|Stephen King. Many good writers. SF and fantasy and horror, though I have been drifting more toward fantasy and SF lately than horror. Horror was comforting when my life was so hard it was a walking horror. My childhood would be a horror novel if I wrote it up in detail. I was comforted by knowing Franz Kafka understood how lonely and crushed a human being could get, that I wasn't the only one who got treated like dirt. Nothing in later life has ever been as hard as my childhood, even the homeless shelter only came close and recapitulated being locked up as a teenager -- which was not as bad as living with family.
I read classics like Melville and Sam Clemens too. I read Dickens. I read a lot.
I love and adore Terry Pratchett. Like the King (Stephen, not Elvis), Pratchett is someone I read for style and technique. I read these good ones over and over and on the twentieth reread I start to see some of how he did it -- start understanding technique. Diskworld has a brilliant backstory, as tightly woven as anything in "serious" SF or fantasy. He plays consistent with his rules. It is a chronicle. The first golem gets freed -- a few books later there's a Golem Trust buying and freeing golems and the impact of golems as an ethnic group is hitting Ankh-Morpork. He does plenty of social satire of course, and his world has the depth and richness of a real world even if it's silly and sits on top of four elephants and a giant turtle.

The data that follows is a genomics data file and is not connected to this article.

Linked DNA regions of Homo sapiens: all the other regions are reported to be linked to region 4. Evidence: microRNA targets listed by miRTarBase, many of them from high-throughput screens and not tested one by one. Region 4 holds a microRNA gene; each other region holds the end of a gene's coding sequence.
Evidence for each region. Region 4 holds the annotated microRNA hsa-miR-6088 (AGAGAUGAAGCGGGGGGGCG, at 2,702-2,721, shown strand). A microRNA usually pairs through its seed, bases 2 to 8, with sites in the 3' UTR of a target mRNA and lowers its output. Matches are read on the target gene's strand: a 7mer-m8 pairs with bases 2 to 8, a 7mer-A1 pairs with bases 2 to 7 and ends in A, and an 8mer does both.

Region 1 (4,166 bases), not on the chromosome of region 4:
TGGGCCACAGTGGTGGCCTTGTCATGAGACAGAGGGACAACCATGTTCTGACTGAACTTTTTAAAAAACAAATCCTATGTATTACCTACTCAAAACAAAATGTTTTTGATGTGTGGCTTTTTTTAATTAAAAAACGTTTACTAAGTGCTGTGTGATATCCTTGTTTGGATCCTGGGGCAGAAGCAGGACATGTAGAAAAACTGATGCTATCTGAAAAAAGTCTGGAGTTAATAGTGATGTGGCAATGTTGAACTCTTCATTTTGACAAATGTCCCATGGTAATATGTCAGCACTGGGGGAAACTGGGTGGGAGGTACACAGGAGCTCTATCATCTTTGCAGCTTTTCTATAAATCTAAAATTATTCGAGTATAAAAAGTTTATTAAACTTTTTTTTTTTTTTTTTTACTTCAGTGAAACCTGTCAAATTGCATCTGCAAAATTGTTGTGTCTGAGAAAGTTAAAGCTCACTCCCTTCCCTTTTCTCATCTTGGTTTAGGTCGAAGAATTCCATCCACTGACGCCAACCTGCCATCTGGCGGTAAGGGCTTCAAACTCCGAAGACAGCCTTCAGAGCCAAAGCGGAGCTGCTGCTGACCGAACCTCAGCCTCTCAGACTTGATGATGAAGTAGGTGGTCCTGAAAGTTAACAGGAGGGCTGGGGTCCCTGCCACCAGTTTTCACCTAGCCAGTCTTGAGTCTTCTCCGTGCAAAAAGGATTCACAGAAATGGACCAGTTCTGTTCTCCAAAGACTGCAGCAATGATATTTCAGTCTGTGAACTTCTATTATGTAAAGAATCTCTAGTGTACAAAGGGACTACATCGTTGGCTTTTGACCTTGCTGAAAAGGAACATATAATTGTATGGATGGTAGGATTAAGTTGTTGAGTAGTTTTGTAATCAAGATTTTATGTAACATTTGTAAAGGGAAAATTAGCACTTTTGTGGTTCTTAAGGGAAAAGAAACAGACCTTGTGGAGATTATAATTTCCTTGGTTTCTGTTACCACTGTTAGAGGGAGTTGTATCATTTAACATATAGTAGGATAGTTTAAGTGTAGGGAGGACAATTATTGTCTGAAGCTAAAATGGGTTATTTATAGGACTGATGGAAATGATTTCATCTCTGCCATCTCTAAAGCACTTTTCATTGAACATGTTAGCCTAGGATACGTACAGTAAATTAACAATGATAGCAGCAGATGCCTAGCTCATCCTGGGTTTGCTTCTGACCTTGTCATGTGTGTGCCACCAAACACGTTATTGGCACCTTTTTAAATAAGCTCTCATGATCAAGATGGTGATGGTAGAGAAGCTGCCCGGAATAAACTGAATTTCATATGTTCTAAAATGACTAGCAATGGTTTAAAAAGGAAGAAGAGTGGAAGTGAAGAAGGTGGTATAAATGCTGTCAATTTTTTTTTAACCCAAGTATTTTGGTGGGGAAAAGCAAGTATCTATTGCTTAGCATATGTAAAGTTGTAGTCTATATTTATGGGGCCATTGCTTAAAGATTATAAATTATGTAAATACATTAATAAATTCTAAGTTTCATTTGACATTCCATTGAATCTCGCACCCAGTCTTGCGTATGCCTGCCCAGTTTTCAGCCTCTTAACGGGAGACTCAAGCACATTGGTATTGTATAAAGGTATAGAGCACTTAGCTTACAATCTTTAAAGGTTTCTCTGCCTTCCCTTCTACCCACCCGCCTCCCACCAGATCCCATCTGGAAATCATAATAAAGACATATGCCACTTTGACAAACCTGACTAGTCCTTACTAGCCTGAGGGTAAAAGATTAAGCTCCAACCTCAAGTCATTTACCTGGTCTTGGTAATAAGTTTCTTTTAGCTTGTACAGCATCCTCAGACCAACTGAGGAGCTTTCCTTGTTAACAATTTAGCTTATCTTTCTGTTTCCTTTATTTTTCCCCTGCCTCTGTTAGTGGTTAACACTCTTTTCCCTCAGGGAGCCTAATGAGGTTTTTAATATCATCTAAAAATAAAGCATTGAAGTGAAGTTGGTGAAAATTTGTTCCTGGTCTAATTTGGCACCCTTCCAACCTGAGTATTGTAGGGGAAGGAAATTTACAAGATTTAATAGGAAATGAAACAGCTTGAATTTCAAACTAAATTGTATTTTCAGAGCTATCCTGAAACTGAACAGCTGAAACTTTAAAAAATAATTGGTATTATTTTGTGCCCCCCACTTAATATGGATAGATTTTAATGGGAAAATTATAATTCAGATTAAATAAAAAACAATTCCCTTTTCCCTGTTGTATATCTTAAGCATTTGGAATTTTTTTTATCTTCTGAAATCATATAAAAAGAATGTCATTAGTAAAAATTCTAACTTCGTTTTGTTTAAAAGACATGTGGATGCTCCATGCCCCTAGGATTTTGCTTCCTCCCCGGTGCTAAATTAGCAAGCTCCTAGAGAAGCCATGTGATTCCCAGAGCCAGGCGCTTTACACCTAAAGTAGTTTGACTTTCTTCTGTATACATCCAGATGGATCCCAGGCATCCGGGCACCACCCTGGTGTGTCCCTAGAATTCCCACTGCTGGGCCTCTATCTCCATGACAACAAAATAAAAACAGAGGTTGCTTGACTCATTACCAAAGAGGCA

Most authors will give you a good line every chapter, the best every few pages. Pratchett gives you a good quotable on average about six per page. Read one aloud to your friends and you will have party material for a month without repeating yourself. I can't count the number of Pratchett-quoters who have become life of the party at any party. My favorite was the young assassin who crept along the rooftops with a nearly catlike grace, except that he didn't stop to urinate on the chimney-pots.
I think it was Pratchett who taught me to look a cliche right in the eye, grab it by its horns and hit it with my head a dozen times real fast till it gets confused and becomes something else, something original and classic. If I take any cliche and go "But what would it be like if it was REAL?" then it becomes something awesome, it stops being cliche at all and most of the time people don't even recognize its roots. These things become cliches because someone wrote it well and then a thousand others imitated that story thinking the plot or the maguffin was the big seller.
It's how it's told. A good writer could turn my going to the bathroom into a good story.
All types from cookbooks, newspaper cuttings and autobiographies to fiction by Haruki Murakami and Margaret Atwood.
I always joke that I hate to read, but I do read Time Magazine avidly. It is my only source for news besides John Stuart. I can't bear to watch TV news, can't trust the propaganda machine. I like to read about contemporary issues. I think it's important to stay on the cutting edge of contemporary philosophies, and I can't do that loosing myself in fiction, so any time I do have to do some extra reading I spend it in quiet contemplation over the fragile state of the world.
Mostly poetry I read from my friends and peers around me. Also just a really deep pyschological mind-boggling thriller or romance novel I've just read. For example, the book Host by Stephenie Meyer is a very inspiring piece.